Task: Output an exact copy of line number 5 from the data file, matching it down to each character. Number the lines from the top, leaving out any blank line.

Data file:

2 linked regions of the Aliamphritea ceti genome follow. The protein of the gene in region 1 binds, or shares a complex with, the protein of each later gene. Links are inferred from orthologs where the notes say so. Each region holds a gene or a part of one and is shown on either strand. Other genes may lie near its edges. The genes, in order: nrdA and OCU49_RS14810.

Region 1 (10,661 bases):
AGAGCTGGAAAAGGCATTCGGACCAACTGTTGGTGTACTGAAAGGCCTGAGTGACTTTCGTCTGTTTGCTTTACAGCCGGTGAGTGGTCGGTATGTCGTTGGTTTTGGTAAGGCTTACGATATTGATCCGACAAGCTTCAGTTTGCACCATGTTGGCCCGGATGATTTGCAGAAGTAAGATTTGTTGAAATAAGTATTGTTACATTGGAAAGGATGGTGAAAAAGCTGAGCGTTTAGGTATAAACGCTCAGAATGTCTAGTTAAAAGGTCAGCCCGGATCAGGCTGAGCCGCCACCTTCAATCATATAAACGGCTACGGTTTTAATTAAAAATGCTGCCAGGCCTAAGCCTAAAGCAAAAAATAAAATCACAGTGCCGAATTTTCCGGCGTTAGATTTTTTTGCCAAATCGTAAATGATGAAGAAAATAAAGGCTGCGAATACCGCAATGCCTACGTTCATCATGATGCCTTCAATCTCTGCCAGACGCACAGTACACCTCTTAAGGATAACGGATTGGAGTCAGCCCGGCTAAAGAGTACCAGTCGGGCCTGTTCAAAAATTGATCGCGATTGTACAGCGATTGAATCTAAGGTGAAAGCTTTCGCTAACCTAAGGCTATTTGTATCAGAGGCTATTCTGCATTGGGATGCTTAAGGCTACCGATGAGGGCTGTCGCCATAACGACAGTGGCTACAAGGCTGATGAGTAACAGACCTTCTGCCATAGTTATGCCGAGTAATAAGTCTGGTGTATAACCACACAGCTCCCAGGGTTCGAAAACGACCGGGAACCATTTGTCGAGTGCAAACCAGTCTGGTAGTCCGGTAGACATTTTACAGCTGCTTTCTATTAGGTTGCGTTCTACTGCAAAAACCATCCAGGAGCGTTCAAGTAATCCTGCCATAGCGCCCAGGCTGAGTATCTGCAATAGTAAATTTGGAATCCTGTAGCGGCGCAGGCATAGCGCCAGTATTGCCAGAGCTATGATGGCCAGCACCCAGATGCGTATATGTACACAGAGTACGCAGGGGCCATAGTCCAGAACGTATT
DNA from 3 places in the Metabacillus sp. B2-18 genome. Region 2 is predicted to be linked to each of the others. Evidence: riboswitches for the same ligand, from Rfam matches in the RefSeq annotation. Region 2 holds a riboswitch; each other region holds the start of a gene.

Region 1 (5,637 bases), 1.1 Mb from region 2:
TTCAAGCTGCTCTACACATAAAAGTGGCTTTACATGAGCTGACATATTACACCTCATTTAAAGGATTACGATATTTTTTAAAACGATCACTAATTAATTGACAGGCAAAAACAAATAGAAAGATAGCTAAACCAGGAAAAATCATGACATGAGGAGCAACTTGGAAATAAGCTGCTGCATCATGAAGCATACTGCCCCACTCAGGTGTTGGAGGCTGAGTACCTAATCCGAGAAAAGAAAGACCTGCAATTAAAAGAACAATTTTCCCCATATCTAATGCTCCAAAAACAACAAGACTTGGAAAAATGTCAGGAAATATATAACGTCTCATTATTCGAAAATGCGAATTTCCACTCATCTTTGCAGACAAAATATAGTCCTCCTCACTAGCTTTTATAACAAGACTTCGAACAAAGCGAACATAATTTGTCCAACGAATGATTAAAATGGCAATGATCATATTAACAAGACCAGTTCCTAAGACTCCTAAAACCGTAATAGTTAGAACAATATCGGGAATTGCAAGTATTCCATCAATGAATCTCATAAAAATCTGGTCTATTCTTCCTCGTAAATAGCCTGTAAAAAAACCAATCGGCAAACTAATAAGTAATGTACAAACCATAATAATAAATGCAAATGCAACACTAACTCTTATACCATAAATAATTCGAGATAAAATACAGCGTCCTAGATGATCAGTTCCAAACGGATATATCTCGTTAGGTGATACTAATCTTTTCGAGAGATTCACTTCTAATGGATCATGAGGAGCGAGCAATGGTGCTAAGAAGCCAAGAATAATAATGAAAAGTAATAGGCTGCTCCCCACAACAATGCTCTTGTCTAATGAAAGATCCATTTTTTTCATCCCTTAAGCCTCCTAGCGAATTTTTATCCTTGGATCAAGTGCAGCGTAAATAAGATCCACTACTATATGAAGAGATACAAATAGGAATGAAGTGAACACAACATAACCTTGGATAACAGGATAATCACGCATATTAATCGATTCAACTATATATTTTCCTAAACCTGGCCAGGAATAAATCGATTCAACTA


Region 1 (5,637 bases), 1.1 Mb from region 2: